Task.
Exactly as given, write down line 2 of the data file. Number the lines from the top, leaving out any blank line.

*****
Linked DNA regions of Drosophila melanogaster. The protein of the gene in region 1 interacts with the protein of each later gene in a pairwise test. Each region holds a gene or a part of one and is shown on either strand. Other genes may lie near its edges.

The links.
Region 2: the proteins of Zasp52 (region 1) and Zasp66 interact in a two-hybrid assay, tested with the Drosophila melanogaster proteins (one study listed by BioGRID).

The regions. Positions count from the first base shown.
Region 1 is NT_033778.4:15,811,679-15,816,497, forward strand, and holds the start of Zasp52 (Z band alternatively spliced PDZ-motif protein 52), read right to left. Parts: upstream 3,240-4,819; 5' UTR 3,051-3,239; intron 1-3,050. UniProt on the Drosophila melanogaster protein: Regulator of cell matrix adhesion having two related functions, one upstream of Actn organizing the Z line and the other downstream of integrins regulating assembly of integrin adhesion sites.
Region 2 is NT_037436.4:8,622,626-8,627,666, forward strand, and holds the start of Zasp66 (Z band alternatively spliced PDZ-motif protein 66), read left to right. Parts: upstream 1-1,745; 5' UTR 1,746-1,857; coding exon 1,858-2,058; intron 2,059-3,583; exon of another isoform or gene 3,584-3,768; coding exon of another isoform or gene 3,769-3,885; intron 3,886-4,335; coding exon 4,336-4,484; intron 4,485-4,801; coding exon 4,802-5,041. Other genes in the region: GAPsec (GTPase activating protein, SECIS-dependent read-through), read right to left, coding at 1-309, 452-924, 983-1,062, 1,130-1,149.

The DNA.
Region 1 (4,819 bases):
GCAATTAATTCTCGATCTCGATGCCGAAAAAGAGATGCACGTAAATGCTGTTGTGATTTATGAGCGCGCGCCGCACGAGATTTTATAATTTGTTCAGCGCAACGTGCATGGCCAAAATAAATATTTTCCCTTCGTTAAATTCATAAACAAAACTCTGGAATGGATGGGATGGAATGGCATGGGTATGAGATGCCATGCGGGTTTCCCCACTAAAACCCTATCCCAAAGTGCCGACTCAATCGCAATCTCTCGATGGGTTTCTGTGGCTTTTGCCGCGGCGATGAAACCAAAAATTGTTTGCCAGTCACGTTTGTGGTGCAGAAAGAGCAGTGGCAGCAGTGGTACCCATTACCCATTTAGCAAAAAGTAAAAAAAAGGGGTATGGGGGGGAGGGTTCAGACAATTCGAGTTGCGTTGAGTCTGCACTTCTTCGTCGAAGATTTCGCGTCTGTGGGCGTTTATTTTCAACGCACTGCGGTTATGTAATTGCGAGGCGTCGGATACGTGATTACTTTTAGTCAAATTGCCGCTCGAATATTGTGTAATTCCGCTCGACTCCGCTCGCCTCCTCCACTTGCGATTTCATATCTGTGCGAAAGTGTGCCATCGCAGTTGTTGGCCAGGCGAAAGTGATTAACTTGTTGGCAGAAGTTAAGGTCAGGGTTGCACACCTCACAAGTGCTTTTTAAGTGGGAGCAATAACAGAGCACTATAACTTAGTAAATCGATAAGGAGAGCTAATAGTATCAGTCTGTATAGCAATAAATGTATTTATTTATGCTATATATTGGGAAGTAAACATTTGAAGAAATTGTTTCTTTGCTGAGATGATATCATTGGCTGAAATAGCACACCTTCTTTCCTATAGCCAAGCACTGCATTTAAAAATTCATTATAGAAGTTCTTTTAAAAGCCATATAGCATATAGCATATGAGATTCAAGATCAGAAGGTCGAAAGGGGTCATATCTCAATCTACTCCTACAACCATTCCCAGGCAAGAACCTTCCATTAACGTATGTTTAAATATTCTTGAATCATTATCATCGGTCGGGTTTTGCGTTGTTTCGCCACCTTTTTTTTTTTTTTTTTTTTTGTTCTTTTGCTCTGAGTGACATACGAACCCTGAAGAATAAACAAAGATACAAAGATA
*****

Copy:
The links.